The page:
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Abstract Metabolic surgery is increasingly becoming recognized as a more effective treatment for patients with type 2 diabetes (T2D) and obesity as compared to lifestyle modification and medical management alone. Both observational studies and clinical trials have shown metabolic surgery to result in sustained weight loss (20-30%), T2D remission rates ranging from 23% to 60%, and improvement in cardiovascular risk factors such as hypertension and dyslipidemia. Metabolic surgery is cost-effective and relatively safe, with perioperative risks and mortality comparable to low-risk procedures such as cholecystectomy, h...
Source: Annual Review of Medicine - Category: General Medicine Authors: Tags: Annu Rev Med Source Type: research
ConclusionsPrevalence of both obesity and metabolic syndrome is increasing in alcoholic liver disease patients. Further studies are required to investigate effective interventions to avoid disease progression in these high-risk patients.
Source: Digestive Diseases and Sciences - Category: Gastroenterology Source Type: research
Metabolic syndrome (MetS) is a public health problem of great impact and significance. MetS is generally defined as a grouping of abdominal obesity, impaired glucose metabolism, dyslipidemia and hypertension and has an estimated national prevalence of approximately 34% [1,2]. The presence of MetS has been previously found to confer numerous adverse long-term health consequences, including an increased risk for cardiovascular disease, the development of type 2 diabetes mellitus, fatty liver disease and cancer [3 –6].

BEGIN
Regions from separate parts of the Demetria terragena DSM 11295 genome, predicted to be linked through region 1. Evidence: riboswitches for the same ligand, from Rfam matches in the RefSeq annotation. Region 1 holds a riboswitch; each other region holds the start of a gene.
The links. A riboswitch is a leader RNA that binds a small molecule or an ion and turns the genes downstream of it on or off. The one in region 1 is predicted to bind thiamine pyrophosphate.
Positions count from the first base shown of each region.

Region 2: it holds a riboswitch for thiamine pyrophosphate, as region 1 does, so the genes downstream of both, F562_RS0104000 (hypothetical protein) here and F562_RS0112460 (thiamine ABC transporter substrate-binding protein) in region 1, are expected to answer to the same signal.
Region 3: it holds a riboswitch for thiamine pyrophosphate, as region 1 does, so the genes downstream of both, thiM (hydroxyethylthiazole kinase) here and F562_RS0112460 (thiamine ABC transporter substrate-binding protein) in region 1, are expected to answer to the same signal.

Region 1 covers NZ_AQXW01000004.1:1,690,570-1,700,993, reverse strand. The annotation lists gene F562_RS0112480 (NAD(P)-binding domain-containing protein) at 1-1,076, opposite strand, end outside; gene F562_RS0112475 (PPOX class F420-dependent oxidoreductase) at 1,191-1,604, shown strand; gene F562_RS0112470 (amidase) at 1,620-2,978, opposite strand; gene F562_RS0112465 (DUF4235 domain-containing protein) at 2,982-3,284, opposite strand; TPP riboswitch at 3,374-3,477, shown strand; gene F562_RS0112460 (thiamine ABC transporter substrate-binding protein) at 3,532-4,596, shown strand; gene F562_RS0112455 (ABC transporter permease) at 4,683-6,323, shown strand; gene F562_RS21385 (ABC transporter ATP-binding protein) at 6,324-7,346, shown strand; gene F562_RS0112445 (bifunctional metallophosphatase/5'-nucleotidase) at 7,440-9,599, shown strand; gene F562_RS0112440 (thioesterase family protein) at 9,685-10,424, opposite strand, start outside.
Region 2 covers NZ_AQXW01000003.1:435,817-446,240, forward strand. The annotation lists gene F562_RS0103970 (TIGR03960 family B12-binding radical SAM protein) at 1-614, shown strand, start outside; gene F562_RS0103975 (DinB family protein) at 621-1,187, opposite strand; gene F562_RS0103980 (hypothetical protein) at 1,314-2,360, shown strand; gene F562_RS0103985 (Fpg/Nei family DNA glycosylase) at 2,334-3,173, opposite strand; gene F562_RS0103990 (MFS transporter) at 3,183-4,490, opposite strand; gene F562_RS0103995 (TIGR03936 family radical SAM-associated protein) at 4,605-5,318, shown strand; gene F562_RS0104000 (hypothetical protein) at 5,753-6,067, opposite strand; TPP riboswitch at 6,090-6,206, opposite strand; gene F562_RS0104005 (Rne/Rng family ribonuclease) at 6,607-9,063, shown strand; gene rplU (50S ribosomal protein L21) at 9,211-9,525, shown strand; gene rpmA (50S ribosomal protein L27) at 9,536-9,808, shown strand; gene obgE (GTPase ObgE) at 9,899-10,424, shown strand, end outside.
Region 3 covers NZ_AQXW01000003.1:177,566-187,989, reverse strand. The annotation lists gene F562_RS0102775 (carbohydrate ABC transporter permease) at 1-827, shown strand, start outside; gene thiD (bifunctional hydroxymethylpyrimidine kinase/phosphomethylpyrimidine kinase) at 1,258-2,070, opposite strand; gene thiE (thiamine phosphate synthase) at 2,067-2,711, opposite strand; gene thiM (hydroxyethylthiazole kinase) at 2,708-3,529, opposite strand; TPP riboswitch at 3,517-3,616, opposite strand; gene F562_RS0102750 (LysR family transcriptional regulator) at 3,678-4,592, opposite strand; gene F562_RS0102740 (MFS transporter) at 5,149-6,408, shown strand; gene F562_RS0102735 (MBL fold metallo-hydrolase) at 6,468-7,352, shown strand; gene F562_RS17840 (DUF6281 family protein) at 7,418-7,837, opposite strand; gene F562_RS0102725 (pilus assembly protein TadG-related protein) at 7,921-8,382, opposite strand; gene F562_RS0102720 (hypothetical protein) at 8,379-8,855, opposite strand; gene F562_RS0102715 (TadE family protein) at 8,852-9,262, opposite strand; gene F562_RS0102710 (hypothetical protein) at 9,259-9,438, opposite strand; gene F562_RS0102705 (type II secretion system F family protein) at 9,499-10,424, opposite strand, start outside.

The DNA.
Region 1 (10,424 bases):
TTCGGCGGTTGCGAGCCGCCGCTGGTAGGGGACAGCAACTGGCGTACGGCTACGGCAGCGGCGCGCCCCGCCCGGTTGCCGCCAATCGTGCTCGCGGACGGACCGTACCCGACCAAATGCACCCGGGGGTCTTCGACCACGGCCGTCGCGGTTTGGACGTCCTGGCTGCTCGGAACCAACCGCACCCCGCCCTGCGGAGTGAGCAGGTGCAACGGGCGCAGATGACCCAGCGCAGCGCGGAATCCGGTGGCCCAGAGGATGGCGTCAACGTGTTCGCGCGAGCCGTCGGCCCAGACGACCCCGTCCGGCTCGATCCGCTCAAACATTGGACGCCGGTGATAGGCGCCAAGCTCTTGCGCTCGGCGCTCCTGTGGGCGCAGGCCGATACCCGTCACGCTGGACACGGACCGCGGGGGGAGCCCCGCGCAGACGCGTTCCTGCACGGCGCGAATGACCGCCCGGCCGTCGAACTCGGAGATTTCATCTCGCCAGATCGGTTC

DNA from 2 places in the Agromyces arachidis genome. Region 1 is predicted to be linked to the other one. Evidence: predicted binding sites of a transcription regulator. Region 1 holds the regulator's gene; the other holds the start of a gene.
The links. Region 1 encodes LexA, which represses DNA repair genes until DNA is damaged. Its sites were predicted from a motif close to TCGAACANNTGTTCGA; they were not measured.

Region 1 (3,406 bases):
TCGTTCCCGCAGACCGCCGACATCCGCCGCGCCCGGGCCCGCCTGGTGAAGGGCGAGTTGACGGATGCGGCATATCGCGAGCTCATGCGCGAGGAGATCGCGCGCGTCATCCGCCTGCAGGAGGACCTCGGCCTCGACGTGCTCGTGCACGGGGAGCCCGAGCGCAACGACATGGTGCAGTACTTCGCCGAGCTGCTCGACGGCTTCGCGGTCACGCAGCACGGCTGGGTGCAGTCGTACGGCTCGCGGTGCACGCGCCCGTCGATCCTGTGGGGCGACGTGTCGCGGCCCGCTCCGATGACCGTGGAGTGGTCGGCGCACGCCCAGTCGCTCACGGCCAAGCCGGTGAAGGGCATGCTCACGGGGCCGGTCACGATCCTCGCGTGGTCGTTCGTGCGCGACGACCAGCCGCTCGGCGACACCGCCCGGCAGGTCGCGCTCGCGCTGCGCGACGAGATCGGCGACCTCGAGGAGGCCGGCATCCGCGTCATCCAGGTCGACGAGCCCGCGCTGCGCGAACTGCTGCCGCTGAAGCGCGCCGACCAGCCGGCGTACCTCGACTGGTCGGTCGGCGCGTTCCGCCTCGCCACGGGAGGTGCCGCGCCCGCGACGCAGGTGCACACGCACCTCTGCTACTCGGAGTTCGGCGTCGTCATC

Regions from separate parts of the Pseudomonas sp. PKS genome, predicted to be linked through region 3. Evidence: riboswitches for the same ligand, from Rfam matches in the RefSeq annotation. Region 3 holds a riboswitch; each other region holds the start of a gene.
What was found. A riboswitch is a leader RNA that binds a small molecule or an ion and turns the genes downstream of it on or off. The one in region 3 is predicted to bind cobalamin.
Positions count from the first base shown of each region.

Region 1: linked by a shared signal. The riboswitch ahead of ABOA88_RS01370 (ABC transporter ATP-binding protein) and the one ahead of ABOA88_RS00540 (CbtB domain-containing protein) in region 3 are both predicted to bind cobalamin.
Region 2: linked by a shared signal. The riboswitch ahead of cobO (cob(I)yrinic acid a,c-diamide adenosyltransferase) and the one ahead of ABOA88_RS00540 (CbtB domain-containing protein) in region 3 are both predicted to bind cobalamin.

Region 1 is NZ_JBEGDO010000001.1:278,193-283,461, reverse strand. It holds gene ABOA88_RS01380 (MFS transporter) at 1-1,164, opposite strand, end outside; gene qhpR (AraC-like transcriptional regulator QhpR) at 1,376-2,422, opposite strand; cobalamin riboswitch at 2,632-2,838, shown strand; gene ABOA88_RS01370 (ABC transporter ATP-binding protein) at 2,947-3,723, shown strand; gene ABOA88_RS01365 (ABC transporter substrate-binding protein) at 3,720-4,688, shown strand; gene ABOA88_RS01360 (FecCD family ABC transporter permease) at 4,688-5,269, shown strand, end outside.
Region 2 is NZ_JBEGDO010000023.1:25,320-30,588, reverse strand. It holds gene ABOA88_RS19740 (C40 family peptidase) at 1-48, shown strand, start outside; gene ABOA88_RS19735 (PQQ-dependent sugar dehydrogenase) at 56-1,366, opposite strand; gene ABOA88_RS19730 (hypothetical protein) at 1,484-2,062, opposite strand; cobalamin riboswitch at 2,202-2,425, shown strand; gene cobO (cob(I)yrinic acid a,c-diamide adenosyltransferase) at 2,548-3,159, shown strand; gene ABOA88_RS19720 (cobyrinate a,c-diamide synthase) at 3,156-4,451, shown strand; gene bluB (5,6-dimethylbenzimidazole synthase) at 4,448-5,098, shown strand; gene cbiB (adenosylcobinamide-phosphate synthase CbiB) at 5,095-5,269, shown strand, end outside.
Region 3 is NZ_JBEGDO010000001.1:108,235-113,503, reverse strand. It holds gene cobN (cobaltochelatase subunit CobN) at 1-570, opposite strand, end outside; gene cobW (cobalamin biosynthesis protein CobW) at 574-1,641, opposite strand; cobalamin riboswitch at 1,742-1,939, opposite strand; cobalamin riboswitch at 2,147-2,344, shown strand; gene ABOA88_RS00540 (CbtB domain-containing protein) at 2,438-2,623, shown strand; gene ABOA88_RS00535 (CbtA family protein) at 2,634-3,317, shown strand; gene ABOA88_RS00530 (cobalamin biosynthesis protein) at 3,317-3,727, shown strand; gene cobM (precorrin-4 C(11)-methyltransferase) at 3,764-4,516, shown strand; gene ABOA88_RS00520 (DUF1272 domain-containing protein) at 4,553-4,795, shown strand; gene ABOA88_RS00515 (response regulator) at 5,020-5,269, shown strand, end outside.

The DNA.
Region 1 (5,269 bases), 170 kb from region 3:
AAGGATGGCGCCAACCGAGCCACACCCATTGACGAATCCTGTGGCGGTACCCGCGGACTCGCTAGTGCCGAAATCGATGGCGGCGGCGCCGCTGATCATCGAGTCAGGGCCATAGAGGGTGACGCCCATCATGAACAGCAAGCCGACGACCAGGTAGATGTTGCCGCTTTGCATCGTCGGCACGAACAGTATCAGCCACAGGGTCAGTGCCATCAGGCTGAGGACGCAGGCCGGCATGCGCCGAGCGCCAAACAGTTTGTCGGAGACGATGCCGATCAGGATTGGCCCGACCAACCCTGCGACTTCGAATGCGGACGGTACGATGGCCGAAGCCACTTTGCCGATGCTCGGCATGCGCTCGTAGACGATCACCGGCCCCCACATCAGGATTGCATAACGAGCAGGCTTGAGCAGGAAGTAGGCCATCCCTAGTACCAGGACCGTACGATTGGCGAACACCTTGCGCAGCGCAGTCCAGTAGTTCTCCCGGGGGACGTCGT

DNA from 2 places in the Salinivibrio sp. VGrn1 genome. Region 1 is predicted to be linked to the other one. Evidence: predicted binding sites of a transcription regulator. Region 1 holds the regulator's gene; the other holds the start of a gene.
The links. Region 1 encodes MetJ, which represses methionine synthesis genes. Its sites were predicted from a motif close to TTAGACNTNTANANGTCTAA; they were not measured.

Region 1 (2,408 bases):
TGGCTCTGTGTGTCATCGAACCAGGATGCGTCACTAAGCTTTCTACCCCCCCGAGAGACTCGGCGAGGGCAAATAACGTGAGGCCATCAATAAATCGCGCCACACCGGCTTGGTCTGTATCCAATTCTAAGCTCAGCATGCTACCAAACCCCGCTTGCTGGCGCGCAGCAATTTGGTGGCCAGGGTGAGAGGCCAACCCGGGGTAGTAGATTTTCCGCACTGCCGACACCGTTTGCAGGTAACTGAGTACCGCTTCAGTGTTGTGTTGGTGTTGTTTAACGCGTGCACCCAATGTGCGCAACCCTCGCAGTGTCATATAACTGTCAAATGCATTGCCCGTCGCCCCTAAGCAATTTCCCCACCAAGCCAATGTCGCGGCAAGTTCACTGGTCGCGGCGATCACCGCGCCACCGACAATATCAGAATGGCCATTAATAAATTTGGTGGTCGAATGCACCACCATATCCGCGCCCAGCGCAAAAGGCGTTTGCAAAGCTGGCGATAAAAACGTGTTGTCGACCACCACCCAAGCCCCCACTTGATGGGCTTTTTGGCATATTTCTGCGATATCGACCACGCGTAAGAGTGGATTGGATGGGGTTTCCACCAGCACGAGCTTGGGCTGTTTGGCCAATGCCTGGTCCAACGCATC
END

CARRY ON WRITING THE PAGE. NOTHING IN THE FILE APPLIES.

Source: International Journal of Cardiology - Category: Cardiology Authors: Source Type: research
Authors: Khaing P, Pandit P, Awsare B, Summer R Abstract Obesity, diabetes mellitus, and the metabolic syndrome are important risk factors for the development of cardiovascular disease, with significant impact on human morbidity and mortality. Several decades of research have accumulated considerable knowledge about the mechanisms by which metabolic conditions precipitate systemic cardiovascular diseases. In short, these mechanisms are thought to involve changes in the external environment of vascular cells, which are mediated by the pro-inflammatory effects of adipokines, free fatty acids, and hyperglycemia. Thus,...
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Source: Obesity Research and Clinical Practice - Category: Eating Disorders & Weight Management Source Type: research
ConclusionsConsistent with existing clinical practice guidelines, which recommend lifestyle intervention and treatment for comorbidities related to fatty liver disease as first-line treatment, trial evidence supports the efficacy of some diabetes drugs (especially pioglitazone) in patients with NAFLD or NASH, though weight gain with some diabetes drugs may warrant caution. Larger trials are needed to better characterize the efficacy and harms of diabetes pharmacotherapy in these patients.
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Source: Expert Review of Cardiovascular Therapy - Category: Cardiology Tags: Expert Rev Cardiovasc Ther Source Type: research